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EAA AirVenture Oshkosh RSS FeedPretty pair of cruisers
By Randy Dufault, EAA AirVenture Today

Photo by Jim Labre
Lorrain and Ken Morris with the two Carter Cadets.

July 27, 2009 - Oshkosh, WisconsinBack in the 1980s Gene Morris owned a Culver Cadet—but then let it go. He never lost his affection for the little bird, however, and although he no longer owned one he was often adamant, particularly with his pilot daughter-inlaw: if she had a chance to fly a Cadet she would never go back to her favorite Cessna 140.

A few months ago Lorraine Morris got her chance to fly a Cadet when she and her husband Ken Morris finished the restoration of their 1941 Culver. And last week she got a chance to spend quite a bit of quality Cadet time while flying Gene’s new Cadet, a freshly restored 1941 Continental-powered LCA, to Oshkosh. Although she has no plans to give up the Cessna, she admits the little side-by-side two seater is fun to fly.

Lorraine flew NC34791 here from Westlake, Texas, one of a pair of identically painted blue and yellow Cadets here in the first row of Vintage parking. Gene was planning to fly the airplane himself, but a broken foot required a change in plans.

The other Cadet, NC34895, is Lorraine and Ken’s restoration, a 1941 LFA version originally powered with a Franklin engine though now sporting a Continental. Ken flew it here from their base in Poplar Grove, Illinois.

Gene’s memories of the Cadet prompted the two-year two-airplane project. “We heard about this one for sale along with another project we were interested in,” Lorraine said. “We thought we could convince [Gene] to buy this one and we would get the other project, but he said no.”

“We went ahead and bought both projects. He started helping us restore this one and decided he needed to have one after all,” she added.

When the time came for planning paint schemes and interiors it just seemed to the Morrises that making both planes the same would be a good idea. The art deco design is well documented as a deluxe option offered by the Culver factory. The only differences are some slight variations on the bellies, a part of the airframe for which no historical records or plans exist.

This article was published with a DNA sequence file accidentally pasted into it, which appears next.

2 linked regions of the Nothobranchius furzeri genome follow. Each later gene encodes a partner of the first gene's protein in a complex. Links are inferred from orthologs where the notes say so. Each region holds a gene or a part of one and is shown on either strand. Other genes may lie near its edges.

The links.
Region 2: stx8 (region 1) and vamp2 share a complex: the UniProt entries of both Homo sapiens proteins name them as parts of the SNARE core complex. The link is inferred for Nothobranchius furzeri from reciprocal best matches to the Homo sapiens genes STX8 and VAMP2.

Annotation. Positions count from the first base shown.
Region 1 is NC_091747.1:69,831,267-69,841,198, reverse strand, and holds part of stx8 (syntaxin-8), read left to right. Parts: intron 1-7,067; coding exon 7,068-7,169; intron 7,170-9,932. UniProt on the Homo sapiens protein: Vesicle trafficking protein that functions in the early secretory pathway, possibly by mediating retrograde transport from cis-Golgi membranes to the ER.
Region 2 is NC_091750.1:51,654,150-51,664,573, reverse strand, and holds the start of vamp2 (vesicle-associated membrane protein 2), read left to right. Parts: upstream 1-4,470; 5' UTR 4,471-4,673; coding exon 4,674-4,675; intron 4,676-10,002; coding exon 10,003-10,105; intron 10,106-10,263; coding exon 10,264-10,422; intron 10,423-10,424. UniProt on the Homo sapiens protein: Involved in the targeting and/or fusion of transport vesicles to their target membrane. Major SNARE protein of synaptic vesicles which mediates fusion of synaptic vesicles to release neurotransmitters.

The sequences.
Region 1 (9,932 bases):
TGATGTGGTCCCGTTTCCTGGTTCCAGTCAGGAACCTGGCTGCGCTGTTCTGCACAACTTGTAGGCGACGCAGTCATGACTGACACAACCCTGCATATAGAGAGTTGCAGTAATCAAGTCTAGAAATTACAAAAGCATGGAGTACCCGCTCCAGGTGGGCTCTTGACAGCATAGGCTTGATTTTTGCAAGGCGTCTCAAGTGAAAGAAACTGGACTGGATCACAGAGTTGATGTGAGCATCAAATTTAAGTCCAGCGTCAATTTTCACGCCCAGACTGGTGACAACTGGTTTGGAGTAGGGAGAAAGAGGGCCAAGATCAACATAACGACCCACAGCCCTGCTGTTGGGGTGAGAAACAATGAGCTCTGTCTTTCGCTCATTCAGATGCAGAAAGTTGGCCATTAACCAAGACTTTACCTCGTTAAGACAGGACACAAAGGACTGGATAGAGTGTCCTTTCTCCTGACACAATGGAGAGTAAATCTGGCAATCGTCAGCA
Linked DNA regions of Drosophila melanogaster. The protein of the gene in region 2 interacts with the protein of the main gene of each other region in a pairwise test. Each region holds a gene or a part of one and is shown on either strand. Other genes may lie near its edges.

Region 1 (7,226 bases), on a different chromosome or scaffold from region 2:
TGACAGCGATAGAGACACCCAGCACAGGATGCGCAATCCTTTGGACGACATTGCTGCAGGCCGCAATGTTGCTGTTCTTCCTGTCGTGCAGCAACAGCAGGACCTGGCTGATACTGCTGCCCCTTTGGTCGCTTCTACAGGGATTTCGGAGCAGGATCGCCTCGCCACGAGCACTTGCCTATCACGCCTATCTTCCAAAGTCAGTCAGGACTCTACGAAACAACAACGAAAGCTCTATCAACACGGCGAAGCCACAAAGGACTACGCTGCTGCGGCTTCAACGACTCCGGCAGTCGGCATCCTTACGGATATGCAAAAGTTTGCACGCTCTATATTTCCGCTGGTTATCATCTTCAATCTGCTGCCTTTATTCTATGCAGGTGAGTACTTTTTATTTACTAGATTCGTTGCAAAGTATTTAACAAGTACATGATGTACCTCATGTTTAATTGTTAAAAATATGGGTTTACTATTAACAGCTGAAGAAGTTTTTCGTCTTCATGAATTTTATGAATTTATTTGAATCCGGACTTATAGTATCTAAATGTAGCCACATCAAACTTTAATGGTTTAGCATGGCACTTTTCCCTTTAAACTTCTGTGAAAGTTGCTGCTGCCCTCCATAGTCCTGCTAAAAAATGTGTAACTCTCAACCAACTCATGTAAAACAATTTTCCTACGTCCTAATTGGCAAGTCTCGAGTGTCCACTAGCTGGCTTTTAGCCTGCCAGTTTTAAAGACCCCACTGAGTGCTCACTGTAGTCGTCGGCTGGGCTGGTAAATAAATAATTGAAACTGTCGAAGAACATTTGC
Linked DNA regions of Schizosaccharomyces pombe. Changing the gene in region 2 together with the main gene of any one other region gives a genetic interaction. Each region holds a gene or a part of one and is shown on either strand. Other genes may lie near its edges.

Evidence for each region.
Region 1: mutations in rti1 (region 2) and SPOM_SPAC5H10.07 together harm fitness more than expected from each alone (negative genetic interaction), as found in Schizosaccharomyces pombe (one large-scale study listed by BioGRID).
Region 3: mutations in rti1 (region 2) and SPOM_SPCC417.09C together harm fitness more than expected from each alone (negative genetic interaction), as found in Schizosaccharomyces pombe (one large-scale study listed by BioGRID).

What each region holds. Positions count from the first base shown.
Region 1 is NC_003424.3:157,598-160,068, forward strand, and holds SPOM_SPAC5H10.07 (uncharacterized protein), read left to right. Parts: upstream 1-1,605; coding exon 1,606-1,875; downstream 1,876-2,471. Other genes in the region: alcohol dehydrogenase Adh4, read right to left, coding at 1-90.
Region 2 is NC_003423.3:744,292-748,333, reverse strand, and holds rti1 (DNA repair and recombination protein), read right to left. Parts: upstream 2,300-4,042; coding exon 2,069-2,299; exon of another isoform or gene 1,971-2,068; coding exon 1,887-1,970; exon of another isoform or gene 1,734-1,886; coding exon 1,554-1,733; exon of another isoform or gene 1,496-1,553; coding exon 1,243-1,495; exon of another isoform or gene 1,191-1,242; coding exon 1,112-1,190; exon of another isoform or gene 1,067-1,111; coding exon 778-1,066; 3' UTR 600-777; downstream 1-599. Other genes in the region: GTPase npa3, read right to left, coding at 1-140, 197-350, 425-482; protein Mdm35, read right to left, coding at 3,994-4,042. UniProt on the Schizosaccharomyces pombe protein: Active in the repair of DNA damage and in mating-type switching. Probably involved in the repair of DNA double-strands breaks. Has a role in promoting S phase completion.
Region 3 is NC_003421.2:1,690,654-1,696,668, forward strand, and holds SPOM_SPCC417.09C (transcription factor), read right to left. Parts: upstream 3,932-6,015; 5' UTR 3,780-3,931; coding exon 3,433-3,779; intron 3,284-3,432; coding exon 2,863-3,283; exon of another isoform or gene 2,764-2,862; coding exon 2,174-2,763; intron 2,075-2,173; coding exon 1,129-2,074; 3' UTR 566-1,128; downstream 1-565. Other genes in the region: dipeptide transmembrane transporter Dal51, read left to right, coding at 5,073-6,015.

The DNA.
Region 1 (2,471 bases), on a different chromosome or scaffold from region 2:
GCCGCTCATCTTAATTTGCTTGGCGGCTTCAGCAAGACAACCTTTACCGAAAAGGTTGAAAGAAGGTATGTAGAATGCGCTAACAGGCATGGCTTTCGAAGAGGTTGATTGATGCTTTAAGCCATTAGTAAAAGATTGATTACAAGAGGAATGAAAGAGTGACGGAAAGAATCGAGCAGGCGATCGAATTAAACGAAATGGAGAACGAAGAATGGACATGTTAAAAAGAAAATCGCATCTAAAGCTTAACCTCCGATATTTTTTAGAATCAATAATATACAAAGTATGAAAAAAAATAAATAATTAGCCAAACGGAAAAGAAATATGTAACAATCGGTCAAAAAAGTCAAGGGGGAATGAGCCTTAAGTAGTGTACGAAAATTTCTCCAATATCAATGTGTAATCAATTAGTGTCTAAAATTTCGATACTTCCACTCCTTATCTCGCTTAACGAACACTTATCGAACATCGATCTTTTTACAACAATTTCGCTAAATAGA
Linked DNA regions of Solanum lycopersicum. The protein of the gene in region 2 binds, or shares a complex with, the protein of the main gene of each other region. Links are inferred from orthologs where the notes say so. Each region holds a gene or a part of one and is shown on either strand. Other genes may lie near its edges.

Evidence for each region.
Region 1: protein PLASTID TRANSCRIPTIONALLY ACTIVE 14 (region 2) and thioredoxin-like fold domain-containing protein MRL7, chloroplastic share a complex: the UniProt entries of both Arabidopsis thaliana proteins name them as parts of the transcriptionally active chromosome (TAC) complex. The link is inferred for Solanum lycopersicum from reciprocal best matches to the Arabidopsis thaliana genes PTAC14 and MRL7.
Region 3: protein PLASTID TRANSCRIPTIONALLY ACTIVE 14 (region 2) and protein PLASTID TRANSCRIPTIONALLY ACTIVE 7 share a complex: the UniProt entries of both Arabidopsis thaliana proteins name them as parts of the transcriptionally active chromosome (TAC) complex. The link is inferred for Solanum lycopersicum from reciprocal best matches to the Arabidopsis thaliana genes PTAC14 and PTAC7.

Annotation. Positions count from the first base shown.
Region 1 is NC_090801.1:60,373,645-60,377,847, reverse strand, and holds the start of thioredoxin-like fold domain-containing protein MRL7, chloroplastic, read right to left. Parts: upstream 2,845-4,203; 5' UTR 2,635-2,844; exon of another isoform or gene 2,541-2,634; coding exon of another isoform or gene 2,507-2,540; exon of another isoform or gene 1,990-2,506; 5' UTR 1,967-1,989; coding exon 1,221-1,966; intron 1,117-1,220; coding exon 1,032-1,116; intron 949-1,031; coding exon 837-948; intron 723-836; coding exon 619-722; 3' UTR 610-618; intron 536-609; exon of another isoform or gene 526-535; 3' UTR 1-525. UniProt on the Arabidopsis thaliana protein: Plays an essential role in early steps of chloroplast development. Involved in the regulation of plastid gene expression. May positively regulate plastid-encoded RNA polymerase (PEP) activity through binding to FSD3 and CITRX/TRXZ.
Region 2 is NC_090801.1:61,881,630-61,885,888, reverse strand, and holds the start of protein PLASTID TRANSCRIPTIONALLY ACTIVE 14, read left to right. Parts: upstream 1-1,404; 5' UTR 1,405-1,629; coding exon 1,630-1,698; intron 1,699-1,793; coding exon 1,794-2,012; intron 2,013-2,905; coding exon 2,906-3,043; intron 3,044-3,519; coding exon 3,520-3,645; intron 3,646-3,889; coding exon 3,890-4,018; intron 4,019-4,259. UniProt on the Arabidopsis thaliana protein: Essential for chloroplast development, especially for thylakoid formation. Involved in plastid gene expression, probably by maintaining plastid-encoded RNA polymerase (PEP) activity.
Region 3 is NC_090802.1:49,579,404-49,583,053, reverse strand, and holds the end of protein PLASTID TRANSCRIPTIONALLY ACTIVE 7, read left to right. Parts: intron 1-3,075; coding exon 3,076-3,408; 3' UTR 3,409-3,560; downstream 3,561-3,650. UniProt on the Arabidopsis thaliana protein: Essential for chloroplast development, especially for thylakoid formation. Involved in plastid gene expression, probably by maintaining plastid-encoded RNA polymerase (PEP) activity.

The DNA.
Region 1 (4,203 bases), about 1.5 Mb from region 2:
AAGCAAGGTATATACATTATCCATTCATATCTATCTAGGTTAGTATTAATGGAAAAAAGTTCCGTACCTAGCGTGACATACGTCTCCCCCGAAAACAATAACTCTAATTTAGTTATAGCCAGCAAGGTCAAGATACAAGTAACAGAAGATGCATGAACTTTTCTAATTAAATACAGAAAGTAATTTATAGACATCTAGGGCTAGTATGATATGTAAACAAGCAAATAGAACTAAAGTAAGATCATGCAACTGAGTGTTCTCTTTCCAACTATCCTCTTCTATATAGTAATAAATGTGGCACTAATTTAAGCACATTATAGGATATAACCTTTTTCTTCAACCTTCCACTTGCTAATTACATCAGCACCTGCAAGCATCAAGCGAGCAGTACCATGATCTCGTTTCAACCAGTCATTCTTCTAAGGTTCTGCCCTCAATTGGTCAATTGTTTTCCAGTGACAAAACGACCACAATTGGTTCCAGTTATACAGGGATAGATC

Designed by Al Mooney, the Cadet was a very fast and efficient design for its day. Powered by the same engines as the high-wing two seaters of the day like the Piper Cub, a Cadet with its better than 120 mile per hour cruise speeds certainly would win any cross-country race.

A big part of the cruise efficiency comes from Mooney’s mechanically retractable main landing gear design, a feature almost unheard of for airplanes in the Cadet’s category and price range. While the purely human-driven retraction and extension mechanism is extremely reliable, according to Ken it really requires three-and-a-half hands to fly the airplane while raising and lowering the gear. Ten turns of a large wheel in front of the seat—requiring both hands—are required for retraction.

While gravity helps with extension, that process requires both hands too.

Although both airplanes actively flew after leaving the factory, logbooks and research show both only have about 1,000 hours total time.

For perspective Cadet restorer Ken says the task is not particularly difficult but one must be willing to put time into the project.

”This is an inexpensive go somewhere airplane,” Ken said, “a fast, cheap cruiser.”

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